Reforming Down to Earth: A Gender Equity Education Association that Combines Monitoring and Promoting
This article is part of the 11th issue of LEAP — Voices of Youth e-letter. Subscribe now.
To promote long-term gender equity education while monitoring the government’s gender equity education policies, Taiwan Gender Equity Education Association (TGEEA), established in 2002, became Taiwan’s first non-governmental organization (NGO) in the name of “gender equity education”.
Monitoring and Promoting — A NGO with the Highest Level of Board and Supervisors Participation
TGEEA currently has about 200 members, 70 percent of them are educators from kindergarten to university. Nominated by members, supervisors are in turn responsible for nominating the chairman. The current chairperson, Hong Ju-yin, says that unlike other NGOs, TGEEA board members and supervisors are highly active in the organization.
TGEEA is continually seeking a balance between working and competing with the government
“We are like a gaggle of fools who toil over this after work.” Although busy with their own careers, these board members and supervisors spare no efforts in organizational development, teacher empowerment, and advocacy.
TGEEA is also special for its dual functions of “monitoring” and “promotion”. As the only NGO focusing on gender equity education in Taiwan, TGEEA proactively enters the gender equity education committees in various cities and counties to formulate policies related to gender equity education. Simultaneously, it also collaborates with other organizations that focus on gender issues and march together on the streets to protest inappropriate gender policies. Hong Ju-yin states that TGEEA is continually seeking a balance between working and competing with the government.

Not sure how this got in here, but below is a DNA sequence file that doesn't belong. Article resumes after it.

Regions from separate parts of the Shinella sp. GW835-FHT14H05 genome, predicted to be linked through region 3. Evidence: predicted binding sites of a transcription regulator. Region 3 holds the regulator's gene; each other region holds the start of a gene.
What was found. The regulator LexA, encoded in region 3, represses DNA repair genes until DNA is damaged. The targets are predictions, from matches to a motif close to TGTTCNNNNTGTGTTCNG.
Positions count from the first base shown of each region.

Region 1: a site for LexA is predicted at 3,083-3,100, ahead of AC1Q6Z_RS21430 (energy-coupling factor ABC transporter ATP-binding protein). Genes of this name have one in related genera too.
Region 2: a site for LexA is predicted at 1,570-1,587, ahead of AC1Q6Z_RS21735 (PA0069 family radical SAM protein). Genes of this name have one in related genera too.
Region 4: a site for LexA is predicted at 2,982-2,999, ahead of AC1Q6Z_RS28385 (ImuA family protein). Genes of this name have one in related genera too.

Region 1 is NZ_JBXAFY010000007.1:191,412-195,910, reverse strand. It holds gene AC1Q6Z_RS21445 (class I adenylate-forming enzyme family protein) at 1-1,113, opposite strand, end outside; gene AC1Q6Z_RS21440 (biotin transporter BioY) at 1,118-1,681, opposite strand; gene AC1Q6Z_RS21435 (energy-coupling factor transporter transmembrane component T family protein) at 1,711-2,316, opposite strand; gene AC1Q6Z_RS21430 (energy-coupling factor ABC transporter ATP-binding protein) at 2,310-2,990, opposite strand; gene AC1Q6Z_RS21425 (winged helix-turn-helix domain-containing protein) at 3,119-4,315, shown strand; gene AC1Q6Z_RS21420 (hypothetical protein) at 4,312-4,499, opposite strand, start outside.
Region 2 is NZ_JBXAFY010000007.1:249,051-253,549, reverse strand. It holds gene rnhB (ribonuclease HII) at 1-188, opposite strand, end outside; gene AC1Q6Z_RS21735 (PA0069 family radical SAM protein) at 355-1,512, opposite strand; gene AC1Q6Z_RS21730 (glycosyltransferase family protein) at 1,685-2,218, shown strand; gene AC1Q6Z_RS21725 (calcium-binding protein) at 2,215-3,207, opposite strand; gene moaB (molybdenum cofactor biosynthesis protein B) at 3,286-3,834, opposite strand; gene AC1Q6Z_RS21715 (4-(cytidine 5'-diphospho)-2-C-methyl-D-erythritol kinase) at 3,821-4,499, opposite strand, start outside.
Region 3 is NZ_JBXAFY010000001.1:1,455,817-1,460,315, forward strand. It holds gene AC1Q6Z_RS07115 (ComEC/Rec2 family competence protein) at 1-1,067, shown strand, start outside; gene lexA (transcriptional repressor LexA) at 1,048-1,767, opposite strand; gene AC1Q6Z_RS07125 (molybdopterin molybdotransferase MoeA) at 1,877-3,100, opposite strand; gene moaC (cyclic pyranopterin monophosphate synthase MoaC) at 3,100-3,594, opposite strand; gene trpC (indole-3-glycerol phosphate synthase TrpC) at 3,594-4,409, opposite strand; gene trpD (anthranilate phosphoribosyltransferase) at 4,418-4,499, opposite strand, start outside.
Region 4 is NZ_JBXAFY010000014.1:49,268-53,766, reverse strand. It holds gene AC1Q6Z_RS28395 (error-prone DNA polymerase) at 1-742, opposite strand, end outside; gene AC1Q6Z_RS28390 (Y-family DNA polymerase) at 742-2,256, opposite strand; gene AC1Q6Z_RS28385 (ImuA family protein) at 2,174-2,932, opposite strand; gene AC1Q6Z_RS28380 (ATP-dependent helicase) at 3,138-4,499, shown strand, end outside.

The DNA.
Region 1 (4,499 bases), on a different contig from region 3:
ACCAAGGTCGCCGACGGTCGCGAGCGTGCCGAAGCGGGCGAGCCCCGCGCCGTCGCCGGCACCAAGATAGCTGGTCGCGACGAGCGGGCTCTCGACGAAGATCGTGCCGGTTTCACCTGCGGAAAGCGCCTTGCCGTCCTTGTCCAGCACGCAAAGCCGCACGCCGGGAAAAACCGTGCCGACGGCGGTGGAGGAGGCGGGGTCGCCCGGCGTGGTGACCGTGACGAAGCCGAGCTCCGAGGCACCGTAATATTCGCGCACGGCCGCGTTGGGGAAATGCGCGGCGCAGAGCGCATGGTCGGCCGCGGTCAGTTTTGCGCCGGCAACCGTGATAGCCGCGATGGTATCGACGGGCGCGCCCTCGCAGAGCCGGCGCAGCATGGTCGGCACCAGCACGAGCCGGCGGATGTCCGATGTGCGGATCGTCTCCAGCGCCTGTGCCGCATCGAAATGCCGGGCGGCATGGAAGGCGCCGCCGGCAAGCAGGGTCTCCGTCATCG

In addition to monitoring the government, TGEEA hopes to connect with local organizations. Through holding lectures and training, it promotes gender equity education to schools of every district. In 2019, the association held over 500 lectures, with 60 percent of the audience being students and educators across all levels of education.
In 2019, TGEEA held over 500 lectures, with 60 percent of the audience being students and educators across all levels of education.
“We are often invited to give lectures at various schools. However, sometimes they have no answer for us when we ask them what they want us to talk about.”
Hong Juyin says that the scope of gender equity education is quite large, but the schools and educators are often uninformed. “Many people believe that gender equity education is simply ‘breaking down gender stereotypes’.” In response, TGEEA would list a dozen topics on the lecture invitation form for the hosting organization to choose from. “It also provides an opportunity to tell them what gender equity education represents”.
Employing the professionalism of educators to develop gender equity teaching materials best suited for children
For educators, the act of teaching is the most effective educational tool. However, even though Taiwan has enacted the Gender Equity Education Act, teachers still lack adequate teaching materials and methods. Furthermore, due to disputes on gender equity education in society, schools often maintain a distance from students’ real-life issues by avoiding topics on sex and LGBTQ education. As a result, TGEEA has invested much effort into the development of teaching materials.